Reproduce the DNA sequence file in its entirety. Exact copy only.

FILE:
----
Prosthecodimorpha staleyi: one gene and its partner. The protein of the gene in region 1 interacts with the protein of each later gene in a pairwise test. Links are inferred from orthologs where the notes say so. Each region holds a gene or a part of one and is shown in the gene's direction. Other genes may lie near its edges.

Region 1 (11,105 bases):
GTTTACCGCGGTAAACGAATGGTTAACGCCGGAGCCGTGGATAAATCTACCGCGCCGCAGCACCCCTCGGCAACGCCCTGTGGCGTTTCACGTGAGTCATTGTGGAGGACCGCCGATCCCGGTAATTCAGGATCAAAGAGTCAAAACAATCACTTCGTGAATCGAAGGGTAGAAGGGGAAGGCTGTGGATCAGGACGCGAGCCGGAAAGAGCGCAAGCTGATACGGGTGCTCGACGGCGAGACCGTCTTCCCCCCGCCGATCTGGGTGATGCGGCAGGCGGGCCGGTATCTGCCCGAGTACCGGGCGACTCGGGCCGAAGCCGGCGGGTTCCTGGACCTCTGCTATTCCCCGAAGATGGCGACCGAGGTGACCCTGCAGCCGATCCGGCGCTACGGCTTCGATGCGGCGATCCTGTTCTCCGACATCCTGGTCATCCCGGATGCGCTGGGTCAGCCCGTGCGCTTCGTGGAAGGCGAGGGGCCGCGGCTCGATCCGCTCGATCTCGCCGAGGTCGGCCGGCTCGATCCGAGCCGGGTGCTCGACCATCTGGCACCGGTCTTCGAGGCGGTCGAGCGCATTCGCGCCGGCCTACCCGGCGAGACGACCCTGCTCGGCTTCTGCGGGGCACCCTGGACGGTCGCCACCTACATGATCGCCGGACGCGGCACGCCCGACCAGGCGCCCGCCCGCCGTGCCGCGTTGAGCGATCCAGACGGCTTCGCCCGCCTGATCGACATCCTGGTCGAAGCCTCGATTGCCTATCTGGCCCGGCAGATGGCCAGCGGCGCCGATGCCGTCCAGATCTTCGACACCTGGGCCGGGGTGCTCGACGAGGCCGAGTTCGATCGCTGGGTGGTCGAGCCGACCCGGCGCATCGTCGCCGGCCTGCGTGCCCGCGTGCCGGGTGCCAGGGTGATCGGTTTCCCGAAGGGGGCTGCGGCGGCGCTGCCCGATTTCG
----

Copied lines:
Prosthecodimorpha staleyi: one gene and its partner. The protein of the gene in region 1 interacts with the protein of each later gene in a pairwise test. Links are inferred from orthologs where the notes say so. Each region holds a gene or a part of one and is shown in the gene's direction. Other genes may lie near its edges.

Region 1 (11,105 bases):
GTTTACCGCGGTAAACGAATGGTTAACGCCGGAGCCGTGGATAAATCTACCGCGCCGCAGCACCCCTCGGCAACGCCCTGTGGCGTTTCACGTGAGTCATTGTGGAGGACCGCCGATCCCGGTAATTCAGGATCAAAGAGTCAAAACAATCACTTCGTGAATCGAAGGGTAGAAGGGGAAGGCTGTGGATCAGGACGCGAGCCGGAAAGAGCGCAAGCTGATACGGGTGCTCGACGGCGAGACCGTCTTCCCCCCGCCGATCTGGGTGATGCGGCAGGCGGGCCGGTATCTGCCCGAGTACCGGGCGACTCGGGCCGAAGCCGGCGGGTTCCTGGACCTCTGCTATTCCCCGAAGATGGCGACCGAGGTGACCCTGCAGCCGATCCGGCGCTACGGCTTCGATGCGGCGATCCTGTTCTCCGACATCCTGGTCATCCCGGATGCGCTGGGTCAGCCCGTGCGCTTCGTGGAAGGCGAGGGGCCGCGGCTCGATCCGCTCGATCTCGCCGAGGTCGGCCGGCTCGATCCGAGCCGGGTGCTCGACCATCTGGCACCGGTCTTCGAGGCGGTCGAGCGCATTCGCGCCGGCCTACCCGGCGAGACGACCCTGCTCGGCTTCTGCGGGGCACCCTGGACGGTCGCCACCTACATGATCGCCGGACGCGGCACGCCCGACCAGGCGCCCGCCCGCCGTGCCGCGTTGAGCGATCCAGACGGCTTCGCCCGCCTGATCGACATCCTGGTCGAAGCCTCGATTGCCTATCTGGCCCGGCAGATGGCCAGCGGCGCCGATGCCGTCCAGATCTTCGACACCTGGGCCGGGGTGCTCGACGAGGCCGAGTTCGATCGCTGGGTGGTCGAGCCGACCCGGCGCATCGTCGCCGGCCTGCGTGCCCGCGTGCCGGGTGCCAGGGTGATCGGTTTCCCGAAGGGGGCTGCGGCGGCGCTGCCCGATTTCG